Competitor fears Musk could ‘monopolise’ space

The launch of thousands of satellites into the Earth’s low orbit by Elon Musk’s SpaceX threatens the “de-facto monopolisation” of space, “competition chief Arianespace Stephane Israel has warned.

Elon Musk’s Starlink constellation project recently received approval from the US Federal Communications Commission’s regulator to provide broadband from space and put thousands of satellites lower than previously proposed, outraged rivals including Amazon.

SpaceX, which has requested permission from the FCC to operate on some 2,800 satellites, plans to store clothing that is not well-connected to remote parts of the world via an Internet connection.

Opponents, however, say that low altitude could increase the risk of collision and radio interference.

“We want the area to remain accessible to the public … but we are rejecting the Wild West area. It is our responsibility to ensure that the low-lying path (less than 1,000 km or 625 miles) above the Earth lasts longer,” Israel told a conference sponsored by UN in Geneva on development goals

Israel noted that in addition to the more than 9,000 satellites sent to orbit since 1957, “SpaceX has already used 1,677 Starlink satellites, which means that today, of all active satellites, 35 percent are one-person – Elon Musk.

“And if you put satellites over 50 pounds, that’s over 50 percent.”

He added that in recent years there had been a number of collisions, at least two involving Starlink satellites, and warned that “as soon as possible, we could find ourselves in a catastrophic situation that could destabilize the route.”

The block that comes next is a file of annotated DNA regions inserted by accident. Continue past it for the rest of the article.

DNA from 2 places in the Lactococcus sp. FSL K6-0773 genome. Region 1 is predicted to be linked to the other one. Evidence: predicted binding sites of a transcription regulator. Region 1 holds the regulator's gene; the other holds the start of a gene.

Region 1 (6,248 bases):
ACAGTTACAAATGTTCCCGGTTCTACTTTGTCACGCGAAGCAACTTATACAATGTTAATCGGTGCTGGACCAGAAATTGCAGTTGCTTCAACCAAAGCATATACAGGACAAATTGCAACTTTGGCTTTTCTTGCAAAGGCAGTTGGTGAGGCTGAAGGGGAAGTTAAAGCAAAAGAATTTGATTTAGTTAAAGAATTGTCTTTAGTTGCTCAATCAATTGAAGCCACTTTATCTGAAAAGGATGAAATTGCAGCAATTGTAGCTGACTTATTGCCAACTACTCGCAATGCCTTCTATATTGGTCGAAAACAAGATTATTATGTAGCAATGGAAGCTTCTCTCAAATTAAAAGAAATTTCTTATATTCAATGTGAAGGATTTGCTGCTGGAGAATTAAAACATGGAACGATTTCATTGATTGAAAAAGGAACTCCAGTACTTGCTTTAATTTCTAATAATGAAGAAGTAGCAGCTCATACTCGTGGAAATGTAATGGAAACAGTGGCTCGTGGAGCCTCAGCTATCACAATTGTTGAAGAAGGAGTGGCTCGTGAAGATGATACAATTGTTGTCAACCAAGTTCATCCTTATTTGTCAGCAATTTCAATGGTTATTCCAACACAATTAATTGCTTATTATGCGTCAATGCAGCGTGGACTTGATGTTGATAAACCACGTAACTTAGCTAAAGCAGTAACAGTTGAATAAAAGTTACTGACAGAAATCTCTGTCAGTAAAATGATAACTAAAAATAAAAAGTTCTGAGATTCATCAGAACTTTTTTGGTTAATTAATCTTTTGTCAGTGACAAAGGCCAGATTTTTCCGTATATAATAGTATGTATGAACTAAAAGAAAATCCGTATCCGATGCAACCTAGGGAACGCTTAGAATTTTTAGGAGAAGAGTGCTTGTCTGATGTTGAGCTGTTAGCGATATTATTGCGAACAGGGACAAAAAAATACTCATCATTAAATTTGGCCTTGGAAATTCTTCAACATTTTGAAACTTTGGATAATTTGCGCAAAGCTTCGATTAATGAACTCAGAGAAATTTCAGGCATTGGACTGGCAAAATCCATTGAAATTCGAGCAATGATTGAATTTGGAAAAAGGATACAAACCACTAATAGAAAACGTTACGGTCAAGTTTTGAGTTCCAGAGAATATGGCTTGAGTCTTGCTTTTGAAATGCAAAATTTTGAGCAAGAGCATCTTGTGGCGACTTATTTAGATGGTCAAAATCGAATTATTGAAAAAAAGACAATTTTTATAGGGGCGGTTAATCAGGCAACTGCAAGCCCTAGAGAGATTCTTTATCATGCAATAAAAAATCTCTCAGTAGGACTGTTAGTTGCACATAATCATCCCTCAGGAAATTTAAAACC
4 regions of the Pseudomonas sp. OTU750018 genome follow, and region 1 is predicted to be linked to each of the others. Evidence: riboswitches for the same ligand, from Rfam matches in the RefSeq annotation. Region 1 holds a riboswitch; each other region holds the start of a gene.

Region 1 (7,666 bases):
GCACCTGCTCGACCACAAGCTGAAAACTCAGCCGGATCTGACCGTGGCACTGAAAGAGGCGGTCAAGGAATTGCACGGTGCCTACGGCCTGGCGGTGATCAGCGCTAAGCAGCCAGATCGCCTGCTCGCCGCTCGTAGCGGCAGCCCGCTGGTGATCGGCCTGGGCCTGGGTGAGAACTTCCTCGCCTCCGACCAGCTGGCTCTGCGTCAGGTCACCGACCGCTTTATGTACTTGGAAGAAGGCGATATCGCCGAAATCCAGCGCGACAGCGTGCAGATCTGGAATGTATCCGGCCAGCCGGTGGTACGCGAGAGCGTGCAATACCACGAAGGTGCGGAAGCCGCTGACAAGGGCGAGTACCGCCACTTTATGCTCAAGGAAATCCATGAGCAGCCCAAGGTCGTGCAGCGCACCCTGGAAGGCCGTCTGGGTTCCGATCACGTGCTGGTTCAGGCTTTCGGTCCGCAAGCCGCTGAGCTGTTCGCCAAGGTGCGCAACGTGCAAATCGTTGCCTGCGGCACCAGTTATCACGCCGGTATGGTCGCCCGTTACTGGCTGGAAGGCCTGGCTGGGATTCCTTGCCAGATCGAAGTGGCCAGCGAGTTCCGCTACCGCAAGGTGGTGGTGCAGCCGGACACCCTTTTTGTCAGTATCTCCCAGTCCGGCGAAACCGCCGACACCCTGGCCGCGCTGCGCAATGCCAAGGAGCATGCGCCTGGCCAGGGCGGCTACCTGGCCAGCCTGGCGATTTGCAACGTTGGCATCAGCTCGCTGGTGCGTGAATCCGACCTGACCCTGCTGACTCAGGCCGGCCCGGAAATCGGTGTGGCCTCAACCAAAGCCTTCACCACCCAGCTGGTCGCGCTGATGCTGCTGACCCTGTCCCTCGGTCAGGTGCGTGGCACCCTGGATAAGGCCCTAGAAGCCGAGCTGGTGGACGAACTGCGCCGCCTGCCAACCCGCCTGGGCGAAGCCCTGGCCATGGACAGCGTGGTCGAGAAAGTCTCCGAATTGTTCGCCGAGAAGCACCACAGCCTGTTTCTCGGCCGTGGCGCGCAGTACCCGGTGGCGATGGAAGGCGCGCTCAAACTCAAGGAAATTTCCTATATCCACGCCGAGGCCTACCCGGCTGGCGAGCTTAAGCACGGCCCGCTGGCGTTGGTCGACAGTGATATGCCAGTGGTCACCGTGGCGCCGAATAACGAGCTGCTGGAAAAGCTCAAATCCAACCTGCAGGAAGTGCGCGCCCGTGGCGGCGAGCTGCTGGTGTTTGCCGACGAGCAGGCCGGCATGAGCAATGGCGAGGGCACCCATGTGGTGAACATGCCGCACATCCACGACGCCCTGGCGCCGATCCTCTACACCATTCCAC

Israel said there was also a “risk of de-facto monopolisation” by Starlink as one of the first firms to establish such a satellite network.

He suggested that “rather it is our competitor in the bank” by defending the light of the FCC.

Competitor fears Musk could 'monopolise' space
Competitor fears Musk could ‘monopolise’ space

The FCC ruled in April that deploying less than 540 to 570 kilometers at the proposed start “will improve the knowledge of users of the SpaceX service, including in the most neglected areas”.

It will also enable satellites to be quickly removed from orbit which will have “beneficial effects” in terms of reducing atmospheric debris, the official found.

In total, SpaceX has requested FCC authorization for up to 42,000 satellites.

That has put pressure on Arianespace, a joint venture between Airbus and France’s international Safran, to increase its competitiveness – the global market with Fortune Business Insights estimated at about $ 13 billion in 2019, to $ 26 billion 2027.

The French UN Ambassador to Geneva and conference organizer Francois Rivasseau emphasized that space has a “significant” role to play in helping sustainable development.

But he also warned that the potential dangers could suddenly shift from edge concern to global problems – pointing to the coronavirus epidemic as an example.

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